Vancouver Animal Defense League members and Sea Shepherd Canada activists successfully lobbied Richmond city council in July to consider banning shark fin.

Shark fin activists aim at Surrey, Langley and Maple Ridge

More city councils in Metro Vancouver set to mull ban

Surrey is the next city in the crosshairs of activists who want to ban shark fin soup from all of Metro Vancouver’s Chinese restaurants to reduce fishing pressure on threatened sharks.

Vancouver Animal Defence League spokesman Anthony Marr said his group will address council in Surrey on Monday and in Langley City on Sept. 17, while Maple Ridge’s council is expected to discuss the issue Sept. 11 ahead of a presentation at a later date.

Activists have focused on Vancouver, Richmond and Burnaby – home to most Chinese seafood restaurants that use shark fin – and Marr said he believes those councils are close to agreeing on a coordinated ban to take effect in six months.

A simultaneous regional ban would ensure shark-serving restaurants and the clientele that want them don’t just shift to unregulated cities, he said.

“My prediction is it’s going to work,” Marr said. “The municipalities are just coming on board one after another.”

He said Surrey, Langley and Maple Ridge all invited him to make presentations – Marr didn’t approach them – so he’s optimistic those cities will also enact bans.

Surrey has a “fairly significant” Chinese population and has Chinese seafood restaurants that serve shark fin, he said.

Coquitlam, Port Moody and North Vancouver City are among the Metro councils that have previously committed to ban shark fin sales in their cities, enforced with either fines or revocation of business licences.

Richmond is a key battleground and Chinese restaurant owners there have resisted a ban.

Activists last month confronted one outlet demanding fin samples to test to determine if the fins came from endangered shark species. The owner refused to cooperate.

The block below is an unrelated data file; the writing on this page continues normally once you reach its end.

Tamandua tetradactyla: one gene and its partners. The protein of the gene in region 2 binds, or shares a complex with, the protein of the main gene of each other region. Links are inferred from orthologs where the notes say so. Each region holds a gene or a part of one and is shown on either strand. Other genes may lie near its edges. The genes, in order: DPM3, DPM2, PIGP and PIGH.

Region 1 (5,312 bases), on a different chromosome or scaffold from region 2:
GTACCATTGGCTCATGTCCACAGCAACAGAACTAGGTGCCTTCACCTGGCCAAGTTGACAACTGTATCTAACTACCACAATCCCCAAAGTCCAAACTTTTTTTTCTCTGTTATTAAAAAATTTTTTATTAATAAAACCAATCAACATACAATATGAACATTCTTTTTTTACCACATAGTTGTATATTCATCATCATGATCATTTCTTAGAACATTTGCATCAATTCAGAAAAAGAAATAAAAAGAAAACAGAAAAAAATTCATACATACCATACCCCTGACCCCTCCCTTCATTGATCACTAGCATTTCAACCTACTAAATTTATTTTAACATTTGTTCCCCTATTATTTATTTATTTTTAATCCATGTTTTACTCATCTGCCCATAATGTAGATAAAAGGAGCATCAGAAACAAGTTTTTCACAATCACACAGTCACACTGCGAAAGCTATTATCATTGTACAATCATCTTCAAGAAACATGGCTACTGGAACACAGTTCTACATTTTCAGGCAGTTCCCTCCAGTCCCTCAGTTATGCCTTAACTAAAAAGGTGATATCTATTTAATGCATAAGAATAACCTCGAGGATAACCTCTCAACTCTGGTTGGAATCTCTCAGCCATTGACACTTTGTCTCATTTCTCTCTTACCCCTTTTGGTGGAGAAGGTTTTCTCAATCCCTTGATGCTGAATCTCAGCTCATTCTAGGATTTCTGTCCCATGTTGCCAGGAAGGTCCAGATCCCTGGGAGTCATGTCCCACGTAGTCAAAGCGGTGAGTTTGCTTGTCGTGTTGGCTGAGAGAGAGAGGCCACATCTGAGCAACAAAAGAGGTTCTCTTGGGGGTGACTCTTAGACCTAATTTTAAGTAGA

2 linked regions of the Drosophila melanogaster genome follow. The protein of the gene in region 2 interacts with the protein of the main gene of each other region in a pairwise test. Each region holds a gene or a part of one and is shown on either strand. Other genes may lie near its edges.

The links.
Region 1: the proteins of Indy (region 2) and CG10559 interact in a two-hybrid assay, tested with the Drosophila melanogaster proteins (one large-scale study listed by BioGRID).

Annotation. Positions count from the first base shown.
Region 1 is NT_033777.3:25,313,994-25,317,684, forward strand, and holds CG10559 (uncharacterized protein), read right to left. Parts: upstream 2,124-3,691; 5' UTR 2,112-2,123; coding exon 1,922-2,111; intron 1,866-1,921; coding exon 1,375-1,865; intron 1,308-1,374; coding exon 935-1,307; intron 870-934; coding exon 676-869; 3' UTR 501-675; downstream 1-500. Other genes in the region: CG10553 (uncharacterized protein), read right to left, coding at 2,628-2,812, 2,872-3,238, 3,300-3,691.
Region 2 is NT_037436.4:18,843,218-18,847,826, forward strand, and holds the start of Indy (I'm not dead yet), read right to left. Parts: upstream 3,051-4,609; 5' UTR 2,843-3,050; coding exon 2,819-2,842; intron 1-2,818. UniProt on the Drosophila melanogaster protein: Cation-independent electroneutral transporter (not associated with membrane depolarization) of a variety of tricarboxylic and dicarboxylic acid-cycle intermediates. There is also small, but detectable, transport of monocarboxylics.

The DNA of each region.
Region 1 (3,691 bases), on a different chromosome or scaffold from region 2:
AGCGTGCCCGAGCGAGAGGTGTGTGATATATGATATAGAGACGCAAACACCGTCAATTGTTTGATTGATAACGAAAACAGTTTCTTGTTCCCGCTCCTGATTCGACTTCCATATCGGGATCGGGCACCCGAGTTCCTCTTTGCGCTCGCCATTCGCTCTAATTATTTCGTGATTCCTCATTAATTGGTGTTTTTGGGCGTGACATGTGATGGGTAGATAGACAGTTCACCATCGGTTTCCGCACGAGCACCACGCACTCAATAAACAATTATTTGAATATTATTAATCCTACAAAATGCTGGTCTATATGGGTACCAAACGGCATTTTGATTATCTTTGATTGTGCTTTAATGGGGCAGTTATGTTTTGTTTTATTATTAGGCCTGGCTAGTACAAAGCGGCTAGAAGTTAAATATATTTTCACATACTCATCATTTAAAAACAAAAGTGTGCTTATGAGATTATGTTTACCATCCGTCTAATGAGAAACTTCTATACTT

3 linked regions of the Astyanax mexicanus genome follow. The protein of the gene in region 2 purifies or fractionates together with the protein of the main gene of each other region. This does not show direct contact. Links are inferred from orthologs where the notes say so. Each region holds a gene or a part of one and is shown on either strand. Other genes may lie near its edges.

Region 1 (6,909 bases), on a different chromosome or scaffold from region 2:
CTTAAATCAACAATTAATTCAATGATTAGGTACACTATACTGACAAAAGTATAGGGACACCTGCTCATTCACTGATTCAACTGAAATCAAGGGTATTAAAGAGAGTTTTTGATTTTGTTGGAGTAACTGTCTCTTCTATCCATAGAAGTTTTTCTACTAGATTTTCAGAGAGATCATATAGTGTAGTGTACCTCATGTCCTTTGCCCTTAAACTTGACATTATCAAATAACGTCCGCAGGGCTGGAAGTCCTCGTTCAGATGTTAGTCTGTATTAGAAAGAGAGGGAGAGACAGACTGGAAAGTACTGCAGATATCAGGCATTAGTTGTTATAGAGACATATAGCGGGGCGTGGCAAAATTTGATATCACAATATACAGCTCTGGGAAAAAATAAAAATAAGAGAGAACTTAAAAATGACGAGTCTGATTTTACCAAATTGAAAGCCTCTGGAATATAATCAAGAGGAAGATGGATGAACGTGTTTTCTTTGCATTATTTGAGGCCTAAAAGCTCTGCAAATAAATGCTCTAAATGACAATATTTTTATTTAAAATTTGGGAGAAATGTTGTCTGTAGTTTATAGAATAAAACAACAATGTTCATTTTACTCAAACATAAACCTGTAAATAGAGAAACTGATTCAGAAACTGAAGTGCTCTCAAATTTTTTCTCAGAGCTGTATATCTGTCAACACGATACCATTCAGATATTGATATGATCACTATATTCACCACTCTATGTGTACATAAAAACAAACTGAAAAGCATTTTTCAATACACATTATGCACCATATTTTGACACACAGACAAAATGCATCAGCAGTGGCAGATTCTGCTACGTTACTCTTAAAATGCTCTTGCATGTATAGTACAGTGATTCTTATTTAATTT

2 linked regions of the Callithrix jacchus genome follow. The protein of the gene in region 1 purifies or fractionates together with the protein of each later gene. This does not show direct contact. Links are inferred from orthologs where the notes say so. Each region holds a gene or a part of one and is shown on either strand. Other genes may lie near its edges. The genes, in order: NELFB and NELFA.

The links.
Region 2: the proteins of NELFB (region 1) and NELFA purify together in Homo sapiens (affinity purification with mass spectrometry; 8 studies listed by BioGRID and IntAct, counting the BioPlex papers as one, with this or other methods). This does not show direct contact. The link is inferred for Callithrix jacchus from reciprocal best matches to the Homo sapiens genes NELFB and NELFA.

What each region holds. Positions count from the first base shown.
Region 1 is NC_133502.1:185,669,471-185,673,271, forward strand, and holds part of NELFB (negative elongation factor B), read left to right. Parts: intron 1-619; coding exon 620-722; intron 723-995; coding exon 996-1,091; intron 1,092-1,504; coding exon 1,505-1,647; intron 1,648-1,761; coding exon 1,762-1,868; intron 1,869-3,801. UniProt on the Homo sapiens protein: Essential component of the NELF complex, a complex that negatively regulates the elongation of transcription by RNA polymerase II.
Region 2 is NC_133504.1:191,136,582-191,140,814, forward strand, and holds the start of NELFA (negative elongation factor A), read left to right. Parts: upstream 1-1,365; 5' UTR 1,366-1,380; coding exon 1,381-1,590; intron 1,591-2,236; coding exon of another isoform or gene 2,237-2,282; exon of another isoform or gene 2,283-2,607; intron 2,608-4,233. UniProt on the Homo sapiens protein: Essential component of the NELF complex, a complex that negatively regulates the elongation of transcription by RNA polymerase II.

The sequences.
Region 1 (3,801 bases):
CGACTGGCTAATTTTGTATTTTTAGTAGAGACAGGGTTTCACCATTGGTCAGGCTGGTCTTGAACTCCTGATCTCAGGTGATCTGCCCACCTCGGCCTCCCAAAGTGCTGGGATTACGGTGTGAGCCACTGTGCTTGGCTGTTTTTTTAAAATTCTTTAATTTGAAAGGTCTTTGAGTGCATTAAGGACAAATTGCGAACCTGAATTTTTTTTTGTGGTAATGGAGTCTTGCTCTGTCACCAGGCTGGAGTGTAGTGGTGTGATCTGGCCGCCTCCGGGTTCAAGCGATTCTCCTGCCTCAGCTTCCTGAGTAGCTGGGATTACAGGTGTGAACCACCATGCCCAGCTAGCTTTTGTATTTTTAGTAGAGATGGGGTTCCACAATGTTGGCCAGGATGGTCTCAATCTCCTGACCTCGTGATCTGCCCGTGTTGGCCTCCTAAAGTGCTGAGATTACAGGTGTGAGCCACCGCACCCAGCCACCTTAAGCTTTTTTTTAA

“Richmond is the sticky one because of the over 50 per cent Chinese population there,” Marr said, but he characterized opponents of a ban as a small minority and said younger Chinese back reform.

Activists claim 100 million sharks a year are dying for the fin trade and perhaps a third of them may be endangered.

David Chung, president of the the B.C. Asian Restaurant and Cafe Owners Association and owner of a Richmond restaurant that sells shark fin, has said he would only comply with a federal ban, if Ottawa can justify a halt to the trade.

Marr isn’t just relying on the council-by-council approach in the Lower Mainland.

He has also asked all B.C. cities to support a shark fin ban resolution that is to be voted on at the end of this month at the Union of B.C. Municipalities convention in Victoria.

“We’ve heard back from quite a few of them and they are all in support of this ban,” he said, adding a successful resolution would put pressure on the province to ban shark fin sales across B.C.

Ban advocates say slow-to-reproduce sharks could be wiped out by the fin trade and the loss of the apex predator would play havoc with the food chain, destabilizing other fisheries.

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